From the Confessions: The Defense of the Augsburg Confession
Concerning Monastic Vows
Second, obedience, poverty, and celibacy, provided the latter is not impure, as disciplines, are adiaphora. Therefore, the saints may use these without sinning, just as Bernard, Francis, and other holy men used them. They were used for bodily advantage, so that they might have more leisure to teach and to perform other godly offices, not because the works themselves are services that justify or merit eternal life. Finally, they belong to the class of which Paul says, “Bodily training is of some value” (1 Tim 4:8).
Pulling It Together: Adiaphora are matters in which we should look for neither sin nor righteousness. They are non-essentials, things that have nothing to do with one’s standing before God. These non-essentials are typically traditions or customs. As a result, they are often considered quite essential by those who practice a particular tradition. On the silly end of the spectrum, just try to change the color of the carpet—or in a Lutheran church, the color of the front doors. Traditions can be intractable. Nonetheless, they are not essential, no matter how much weight people give them—because they are adiaphora.
So, one person may decide to fast a day each week in order to allow more time for prayer. Does that mean it should become a mandatory, church-wide affair? Someone else may resolve to skip television viewing in the evenings, making time to read the Bible. Are other people lesser Christians if they do not do the same? Others may quit their jobs and go to seminary to become a pastor, sell all they have to go into a mission field, or remain unmarried so they may focus on the Lord’s interests (1 Cor 7:32-35). Do such people have a better shot at heaven because they have done these things? No. These are adiaphora. They are non-essentials that have nothing to do with the forgiveness of sins, justification, and eternal life.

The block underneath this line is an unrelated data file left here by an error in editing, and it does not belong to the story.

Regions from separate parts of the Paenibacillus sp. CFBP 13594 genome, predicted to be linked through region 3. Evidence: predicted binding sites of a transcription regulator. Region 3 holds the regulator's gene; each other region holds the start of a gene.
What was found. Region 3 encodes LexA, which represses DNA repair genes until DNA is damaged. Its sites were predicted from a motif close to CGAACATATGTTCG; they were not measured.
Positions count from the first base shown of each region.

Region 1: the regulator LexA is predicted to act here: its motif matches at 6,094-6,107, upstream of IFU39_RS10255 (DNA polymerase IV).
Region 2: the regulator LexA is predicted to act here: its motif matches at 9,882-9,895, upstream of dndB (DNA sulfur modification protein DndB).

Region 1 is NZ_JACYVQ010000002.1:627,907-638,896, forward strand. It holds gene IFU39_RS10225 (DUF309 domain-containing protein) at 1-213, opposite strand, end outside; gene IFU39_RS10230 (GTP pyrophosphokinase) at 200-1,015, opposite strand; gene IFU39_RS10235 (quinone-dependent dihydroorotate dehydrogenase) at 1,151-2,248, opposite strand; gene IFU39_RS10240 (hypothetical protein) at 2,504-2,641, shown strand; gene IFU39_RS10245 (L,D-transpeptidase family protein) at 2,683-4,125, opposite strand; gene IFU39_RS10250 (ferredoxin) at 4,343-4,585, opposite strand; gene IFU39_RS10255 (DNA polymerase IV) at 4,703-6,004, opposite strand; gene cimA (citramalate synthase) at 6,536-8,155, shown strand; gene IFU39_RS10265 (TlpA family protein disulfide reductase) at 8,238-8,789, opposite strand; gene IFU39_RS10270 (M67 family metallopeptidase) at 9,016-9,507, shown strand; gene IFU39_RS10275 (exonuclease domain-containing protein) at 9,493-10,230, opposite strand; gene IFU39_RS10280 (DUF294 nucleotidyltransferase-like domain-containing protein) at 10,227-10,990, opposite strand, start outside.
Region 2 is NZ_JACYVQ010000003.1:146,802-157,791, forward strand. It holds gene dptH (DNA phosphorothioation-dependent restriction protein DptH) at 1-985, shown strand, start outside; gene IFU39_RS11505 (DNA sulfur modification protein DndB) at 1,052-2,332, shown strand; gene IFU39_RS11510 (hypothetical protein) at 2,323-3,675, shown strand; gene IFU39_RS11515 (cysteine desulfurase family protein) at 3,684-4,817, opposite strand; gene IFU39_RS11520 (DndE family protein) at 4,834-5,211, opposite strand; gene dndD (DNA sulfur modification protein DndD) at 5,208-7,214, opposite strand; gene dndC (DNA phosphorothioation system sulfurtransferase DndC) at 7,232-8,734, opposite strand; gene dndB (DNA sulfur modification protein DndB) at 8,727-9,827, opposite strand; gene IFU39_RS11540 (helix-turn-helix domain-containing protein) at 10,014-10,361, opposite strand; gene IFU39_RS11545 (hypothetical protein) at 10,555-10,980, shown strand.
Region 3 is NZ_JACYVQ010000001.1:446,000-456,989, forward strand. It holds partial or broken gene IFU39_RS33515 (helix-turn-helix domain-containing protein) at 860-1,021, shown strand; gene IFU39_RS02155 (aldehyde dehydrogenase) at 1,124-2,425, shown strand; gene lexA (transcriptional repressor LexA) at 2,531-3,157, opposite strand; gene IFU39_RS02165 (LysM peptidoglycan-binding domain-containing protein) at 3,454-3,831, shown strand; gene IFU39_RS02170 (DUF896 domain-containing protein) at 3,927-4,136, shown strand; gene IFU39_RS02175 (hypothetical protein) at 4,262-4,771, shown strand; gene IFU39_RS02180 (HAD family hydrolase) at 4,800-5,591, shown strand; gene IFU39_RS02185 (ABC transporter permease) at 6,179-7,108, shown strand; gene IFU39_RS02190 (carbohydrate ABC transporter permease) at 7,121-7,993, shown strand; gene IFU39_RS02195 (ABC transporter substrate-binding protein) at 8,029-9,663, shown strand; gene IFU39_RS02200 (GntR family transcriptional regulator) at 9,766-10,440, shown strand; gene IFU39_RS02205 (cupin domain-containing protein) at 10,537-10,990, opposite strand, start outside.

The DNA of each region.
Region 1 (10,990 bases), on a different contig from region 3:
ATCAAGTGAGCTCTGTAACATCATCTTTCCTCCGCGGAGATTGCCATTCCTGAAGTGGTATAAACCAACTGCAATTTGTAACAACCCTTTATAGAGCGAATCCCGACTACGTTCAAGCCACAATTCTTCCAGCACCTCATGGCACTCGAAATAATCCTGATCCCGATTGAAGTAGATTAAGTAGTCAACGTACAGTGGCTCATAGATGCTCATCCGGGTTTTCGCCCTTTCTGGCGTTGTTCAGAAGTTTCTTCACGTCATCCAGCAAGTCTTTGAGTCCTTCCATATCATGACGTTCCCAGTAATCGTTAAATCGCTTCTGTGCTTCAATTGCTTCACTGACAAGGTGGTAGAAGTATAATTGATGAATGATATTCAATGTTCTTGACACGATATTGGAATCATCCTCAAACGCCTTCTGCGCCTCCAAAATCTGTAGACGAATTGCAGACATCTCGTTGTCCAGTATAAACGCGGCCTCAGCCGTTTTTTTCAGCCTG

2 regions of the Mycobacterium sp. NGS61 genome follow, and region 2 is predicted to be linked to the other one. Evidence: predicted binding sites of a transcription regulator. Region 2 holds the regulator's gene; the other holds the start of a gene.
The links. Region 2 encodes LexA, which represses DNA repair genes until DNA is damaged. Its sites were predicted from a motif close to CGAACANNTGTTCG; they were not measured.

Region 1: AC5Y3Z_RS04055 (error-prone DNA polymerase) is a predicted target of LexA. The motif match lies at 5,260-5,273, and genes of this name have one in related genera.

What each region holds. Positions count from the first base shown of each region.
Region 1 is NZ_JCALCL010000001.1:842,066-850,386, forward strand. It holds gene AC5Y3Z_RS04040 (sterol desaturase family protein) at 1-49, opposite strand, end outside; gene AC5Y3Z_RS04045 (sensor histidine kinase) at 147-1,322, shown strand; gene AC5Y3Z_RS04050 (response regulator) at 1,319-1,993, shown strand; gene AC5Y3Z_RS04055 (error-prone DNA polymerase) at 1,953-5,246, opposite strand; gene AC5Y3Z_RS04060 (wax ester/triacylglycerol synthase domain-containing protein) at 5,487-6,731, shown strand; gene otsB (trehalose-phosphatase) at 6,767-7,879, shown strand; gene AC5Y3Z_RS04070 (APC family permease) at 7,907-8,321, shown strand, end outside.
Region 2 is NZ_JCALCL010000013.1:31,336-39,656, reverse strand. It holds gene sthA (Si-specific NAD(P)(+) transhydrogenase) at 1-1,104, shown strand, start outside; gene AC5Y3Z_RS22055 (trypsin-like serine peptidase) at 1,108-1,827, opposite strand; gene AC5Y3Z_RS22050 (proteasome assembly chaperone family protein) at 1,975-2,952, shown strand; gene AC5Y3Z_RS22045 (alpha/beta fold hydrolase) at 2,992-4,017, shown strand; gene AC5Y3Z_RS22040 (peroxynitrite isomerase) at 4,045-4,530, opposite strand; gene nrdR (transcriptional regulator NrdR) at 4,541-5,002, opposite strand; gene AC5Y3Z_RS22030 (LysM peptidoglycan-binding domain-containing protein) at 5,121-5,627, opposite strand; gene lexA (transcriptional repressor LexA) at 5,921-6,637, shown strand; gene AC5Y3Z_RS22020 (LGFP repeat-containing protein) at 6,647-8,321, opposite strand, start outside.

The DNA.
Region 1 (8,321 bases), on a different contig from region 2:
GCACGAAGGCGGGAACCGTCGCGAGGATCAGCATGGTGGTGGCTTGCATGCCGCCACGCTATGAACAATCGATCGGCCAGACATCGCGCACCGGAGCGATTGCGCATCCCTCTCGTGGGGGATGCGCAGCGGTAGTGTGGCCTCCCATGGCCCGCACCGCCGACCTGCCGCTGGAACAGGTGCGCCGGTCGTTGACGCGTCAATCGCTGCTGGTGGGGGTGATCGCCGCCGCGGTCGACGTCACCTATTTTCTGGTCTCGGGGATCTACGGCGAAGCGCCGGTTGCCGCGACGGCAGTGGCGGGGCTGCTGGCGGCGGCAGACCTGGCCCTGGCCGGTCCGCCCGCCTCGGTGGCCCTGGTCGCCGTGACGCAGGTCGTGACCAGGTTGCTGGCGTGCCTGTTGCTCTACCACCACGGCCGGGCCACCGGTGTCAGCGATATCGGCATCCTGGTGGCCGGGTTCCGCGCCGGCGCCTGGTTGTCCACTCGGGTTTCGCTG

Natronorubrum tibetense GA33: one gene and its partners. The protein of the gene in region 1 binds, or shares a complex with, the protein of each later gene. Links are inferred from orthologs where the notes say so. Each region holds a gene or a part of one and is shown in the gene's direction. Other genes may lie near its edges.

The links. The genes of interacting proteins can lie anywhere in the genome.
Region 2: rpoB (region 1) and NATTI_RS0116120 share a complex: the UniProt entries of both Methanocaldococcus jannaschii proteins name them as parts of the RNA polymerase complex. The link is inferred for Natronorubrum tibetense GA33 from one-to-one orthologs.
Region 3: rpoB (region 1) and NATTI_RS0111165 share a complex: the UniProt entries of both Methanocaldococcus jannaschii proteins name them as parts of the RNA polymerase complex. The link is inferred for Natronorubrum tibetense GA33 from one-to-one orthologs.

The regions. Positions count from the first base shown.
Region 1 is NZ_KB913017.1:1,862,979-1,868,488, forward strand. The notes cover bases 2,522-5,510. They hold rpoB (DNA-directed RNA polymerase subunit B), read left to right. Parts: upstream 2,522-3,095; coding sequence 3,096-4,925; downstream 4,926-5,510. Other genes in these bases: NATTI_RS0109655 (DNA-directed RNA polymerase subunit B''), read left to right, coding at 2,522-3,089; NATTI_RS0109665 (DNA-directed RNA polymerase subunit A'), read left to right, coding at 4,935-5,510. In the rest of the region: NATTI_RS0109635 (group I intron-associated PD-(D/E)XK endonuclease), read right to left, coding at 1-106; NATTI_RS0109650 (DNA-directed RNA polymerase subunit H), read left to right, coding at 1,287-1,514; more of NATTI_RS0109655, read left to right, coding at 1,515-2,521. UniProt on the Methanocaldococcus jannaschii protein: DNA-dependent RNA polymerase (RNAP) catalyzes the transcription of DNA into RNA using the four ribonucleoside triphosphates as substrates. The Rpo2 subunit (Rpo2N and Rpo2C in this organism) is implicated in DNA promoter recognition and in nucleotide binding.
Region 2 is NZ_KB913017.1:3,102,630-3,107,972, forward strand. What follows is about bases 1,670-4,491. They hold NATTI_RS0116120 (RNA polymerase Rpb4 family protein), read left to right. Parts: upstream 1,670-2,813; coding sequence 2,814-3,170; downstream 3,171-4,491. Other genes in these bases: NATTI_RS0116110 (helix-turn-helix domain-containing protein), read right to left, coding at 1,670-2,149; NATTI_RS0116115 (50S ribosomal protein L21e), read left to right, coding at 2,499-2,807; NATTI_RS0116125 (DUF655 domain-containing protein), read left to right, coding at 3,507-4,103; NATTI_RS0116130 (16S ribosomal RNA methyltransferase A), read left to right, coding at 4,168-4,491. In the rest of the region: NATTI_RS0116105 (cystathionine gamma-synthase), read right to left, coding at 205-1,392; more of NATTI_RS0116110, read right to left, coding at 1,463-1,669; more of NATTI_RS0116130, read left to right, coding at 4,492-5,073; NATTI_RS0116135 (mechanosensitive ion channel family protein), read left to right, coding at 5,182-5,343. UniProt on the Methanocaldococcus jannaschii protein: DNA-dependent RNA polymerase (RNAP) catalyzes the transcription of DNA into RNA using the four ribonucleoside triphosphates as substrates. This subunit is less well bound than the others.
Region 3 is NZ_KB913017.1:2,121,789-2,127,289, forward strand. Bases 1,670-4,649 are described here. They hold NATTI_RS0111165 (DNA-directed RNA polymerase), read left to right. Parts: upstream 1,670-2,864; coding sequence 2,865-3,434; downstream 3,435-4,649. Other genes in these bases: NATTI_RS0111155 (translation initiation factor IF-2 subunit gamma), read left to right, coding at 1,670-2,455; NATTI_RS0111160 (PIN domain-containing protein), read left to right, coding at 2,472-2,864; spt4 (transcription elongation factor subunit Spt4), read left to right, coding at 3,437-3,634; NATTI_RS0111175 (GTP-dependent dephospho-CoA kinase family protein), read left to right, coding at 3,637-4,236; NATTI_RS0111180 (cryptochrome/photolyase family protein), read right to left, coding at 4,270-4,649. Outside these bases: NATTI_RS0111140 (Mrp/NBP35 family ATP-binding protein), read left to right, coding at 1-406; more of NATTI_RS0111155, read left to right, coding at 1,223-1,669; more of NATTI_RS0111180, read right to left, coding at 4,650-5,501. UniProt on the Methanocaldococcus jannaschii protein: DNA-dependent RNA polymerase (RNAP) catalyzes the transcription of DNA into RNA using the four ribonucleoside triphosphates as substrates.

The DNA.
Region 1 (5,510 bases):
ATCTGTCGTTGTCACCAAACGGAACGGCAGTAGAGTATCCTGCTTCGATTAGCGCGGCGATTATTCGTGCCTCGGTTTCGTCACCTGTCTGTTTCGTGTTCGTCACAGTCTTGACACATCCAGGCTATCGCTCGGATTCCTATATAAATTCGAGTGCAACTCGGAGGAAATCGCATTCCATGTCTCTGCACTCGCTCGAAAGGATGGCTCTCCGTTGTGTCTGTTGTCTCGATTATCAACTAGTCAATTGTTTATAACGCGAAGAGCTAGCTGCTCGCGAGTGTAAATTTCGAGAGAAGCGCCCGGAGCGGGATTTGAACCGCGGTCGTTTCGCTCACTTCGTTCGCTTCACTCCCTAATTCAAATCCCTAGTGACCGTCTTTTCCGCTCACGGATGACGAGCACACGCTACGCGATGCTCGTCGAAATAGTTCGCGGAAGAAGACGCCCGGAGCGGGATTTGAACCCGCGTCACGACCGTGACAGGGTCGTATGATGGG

Prayer: Thank you for making me yours, Lord. Amen.
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We Still Believe is offered as a resource for reflecting on key themes in biblical, Lutheran doctrine that are at risk in the Church today. It is offered in the hope that it will inspire individuals and congregations to examine the core beliefs of traditional Lutheranism and how these beliefs apply to our own present context. Written in a question and discussion style, the participant's book includes an introduction to and copy of the faith statement known as the Common Confession.